Despite these arrest warrants, al-Bashir has yet to be tried. He has been welcomed, without fear of arrest, in Nigeria, Egypt, Kenya and China. His avoidance of punishment has been received with indifference by most American media for years. However, London-based Reuters reported last month that he was going to the “U.N. General Assembly and had already booked a hotel in New York” (“Sudan’s Bashir, wanted by the ICC, says he will travel to U.N.,” Ulf Laessing and Khalid Abdelaziz, Reuters, Sept. 22).

I was sickened, but not surprised. I knew that all members of the International Criminal Court must detain any visitor against whom it had issued an arrest warrant. But the United States, where a hotel suite was waiting for him, is not a member of the International Criminal Court. Of course, al-Bashir knew this.

Reuters quoted the monster: “Nobody in the U.S. can question me or hold me.”

At first, our media expressed hardly any shocked indignation at his intended visit. This, even though al-Bashir has continued killing his people and his allies, in, for example, the Nuba Mountains, with little notice, except by New York Times columnist Nicholas Kristof, who’s often on the perilous scene.

But human rights organizations began urging action by President Barack Obama, whose administration at first didn’t have much to say about this multidimensional war criminal’s arrival. A particularly incisive and forceful confronter of Obama was Ruth Messinger, president of American Jewish World Service, which not only orates against human rights abuses but also keeps working against them.

I’ve known Ruth since she was involved in real-life educational reform here in New York. She does not give up. Last month, she and numerous other human rights activists signed a letter addressed to President Obama, asking him to take a stand against al-Bashir’s planned visit:

“Our immigration laws prohibit admitting perpetrators of genocide and extrajudicial killings into our country and it is unprecedented for someone wanted by the International Criminal Court for the crime of genocide to travel to the United States.

“While we recognize that the U.S. government is obliged to facilitate President Bashir’s visit under the U.N. Headquarters Agreement, we urge you to do everything in your power to prevent the trip.”

Furthermore, had al-Bashir landed in the U.S., Ruth and the other signees of the petition called on Obama’s Department of Justice to explore filing a criminal case against him under the Genocide Accountability Act of 2007.

There was not a word of response from Attorney General Eric Holder. However, some of the media finally awakened to the coming arrival of this unapologetic — and ongoing — war criminal.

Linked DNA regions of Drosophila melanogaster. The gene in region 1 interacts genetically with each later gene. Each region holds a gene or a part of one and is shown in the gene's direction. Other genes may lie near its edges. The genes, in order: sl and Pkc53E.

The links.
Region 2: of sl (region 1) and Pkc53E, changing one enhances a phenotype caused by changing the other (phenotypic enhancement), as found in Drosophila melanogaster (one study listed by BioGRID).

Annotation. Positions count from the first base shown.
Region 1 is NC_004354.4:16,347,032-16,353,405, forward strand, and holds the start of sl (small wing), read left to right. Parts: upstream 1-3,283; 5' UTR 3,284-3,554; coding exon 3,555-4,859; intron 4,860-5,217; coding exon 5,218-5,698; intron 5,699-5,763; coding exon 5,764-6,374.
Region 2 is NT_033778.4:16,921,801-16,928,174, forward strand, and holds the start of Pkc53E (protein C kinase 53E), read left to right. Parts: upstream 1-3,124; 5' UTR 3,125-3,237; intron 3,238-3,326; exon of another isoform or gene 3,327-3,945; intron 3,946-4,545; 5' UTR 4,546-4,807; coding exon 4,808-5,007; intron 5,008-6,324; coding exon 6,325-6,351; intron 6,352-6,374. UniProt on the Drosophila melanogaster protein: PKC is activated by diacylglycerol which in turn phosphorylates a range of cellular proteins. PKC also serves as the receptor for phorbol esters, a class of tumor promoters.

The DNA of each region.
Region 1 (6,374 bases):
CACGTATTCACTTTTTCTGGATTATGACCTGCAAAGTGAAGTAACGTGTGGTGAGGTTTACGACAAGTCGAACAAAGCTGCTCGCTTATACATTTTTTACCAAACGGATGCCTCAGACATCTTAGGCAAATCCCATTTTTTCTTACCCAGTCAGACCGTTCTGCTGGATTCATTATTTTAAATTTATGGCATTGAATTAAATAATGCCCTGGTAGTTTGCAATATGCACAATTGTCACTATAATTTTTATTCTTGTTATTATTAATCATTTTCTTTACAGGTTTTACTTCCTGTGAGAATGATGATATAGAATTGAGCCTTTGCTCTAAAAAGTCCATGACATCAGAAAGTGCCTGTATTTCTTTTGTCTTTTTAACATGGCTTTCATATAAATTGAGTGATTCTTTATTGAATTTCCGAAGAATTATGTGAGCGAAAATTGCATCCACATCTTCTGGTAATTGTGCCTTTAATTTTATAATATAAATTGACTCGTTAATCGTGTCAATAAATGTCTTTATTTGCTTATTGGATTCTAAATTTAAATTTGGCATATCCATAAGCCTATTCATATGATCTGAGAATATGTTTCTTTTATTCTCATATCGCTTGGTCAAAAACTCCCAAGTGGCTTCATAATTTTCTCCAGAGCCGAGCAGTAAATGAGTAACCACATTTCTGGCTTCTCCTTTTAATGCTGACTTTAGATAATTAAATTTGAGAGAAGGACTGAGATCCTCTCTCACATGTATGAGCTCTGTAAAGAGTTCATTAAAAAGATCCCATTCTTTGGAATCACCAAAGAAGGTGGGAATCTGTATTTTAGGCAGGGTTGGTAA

With al-Bashir looking forward to his U.N. appearance, I saw only one reference to a report from Smith College professor Eric Reeves, the leading global documentarian of al-Bashir’s heinous crimes. His report, “Killing U.N. Peacekeepers: A Ruthless Proclivity of Khartoum’s Sudan Armed Forces, Militia Proxies,” describing al-Bashir’s troops’ killings of U.N. peacekeepers in greater Sudan, emphasized that “the weakness of the U.N. in responding to such incidents, implicating the Khartoum regime, has for many years been contemptible” (sudanreeves.org, May 9).

While these horrors were largely omitted from the demonstrations against al-Bashir’s planned visit to the U.N., the heat of protesters’ contempt continued to rise until the Washington Post reported this on Sept. 25: “Sudanese president cancels U.N. address.”

“The cancellation,” wrote Colum Lynch, “followed several days of diplomatic efforts by the United States to convince Bashir not to come to the United States, warning it could not guarantee he would not be subject to arrest, according to U.N.-based diplomats.”

Al-Bashir, meanwhile, complained that the United States was delaying the visa permission for his arrival, which the Obama administration denied.

Because al-Bashir could no longer look forward to dining in New York, nearly all mention of him ceased in various forms of our media covering his desire to come here to the U.N. His genocide and other merciless crimes against humanity still continue — unpunished.

Ruth Messinger, however, has not given up:

“Our nation has failed to address the fundamental problems at the center of Sudan’s many civil wars, ethnic, religious and regional conflicts, including the concentration of resources and power with the country’s ruling elite in Khartoum. Now is the time to change our fundamental approach to Sudan through a sustained high-level engagement” (“AJWS Opposes Visit to U.S. by Sudanese War Criminal,” June 17, ajws.org).

But our “leading from behind” president cannot be counted on to awaken Americans and others throughout the world to end the ghastly terror of President Omar Hassan al-Bashir.

Instead, journalists, clergy members, teachers, students, legislators and other Americans, for whom bringing the most appalling evildoers to justice is the reason for their being in this world, must organize to put this ghoul in an impregnable cell for the rest of his life.

Next week: A story in The Guardian this week reported that al-Bashir is now battling rebellion against his economic strictures from citizens in his capital, Khartoum, and in central Sudan. He has already killed dozens of them as more insist on punishing him, even if the U.N. and the United States do not punish him for his vast other crimes.

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Nat Hentoff is a nationally renowned authority on the First Amendment and the Bill of Rights and author of several books, including his current work, "The War on the Bill of Rights and the Gathering Resistance". Comment by clicking here.

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© 2013, NEA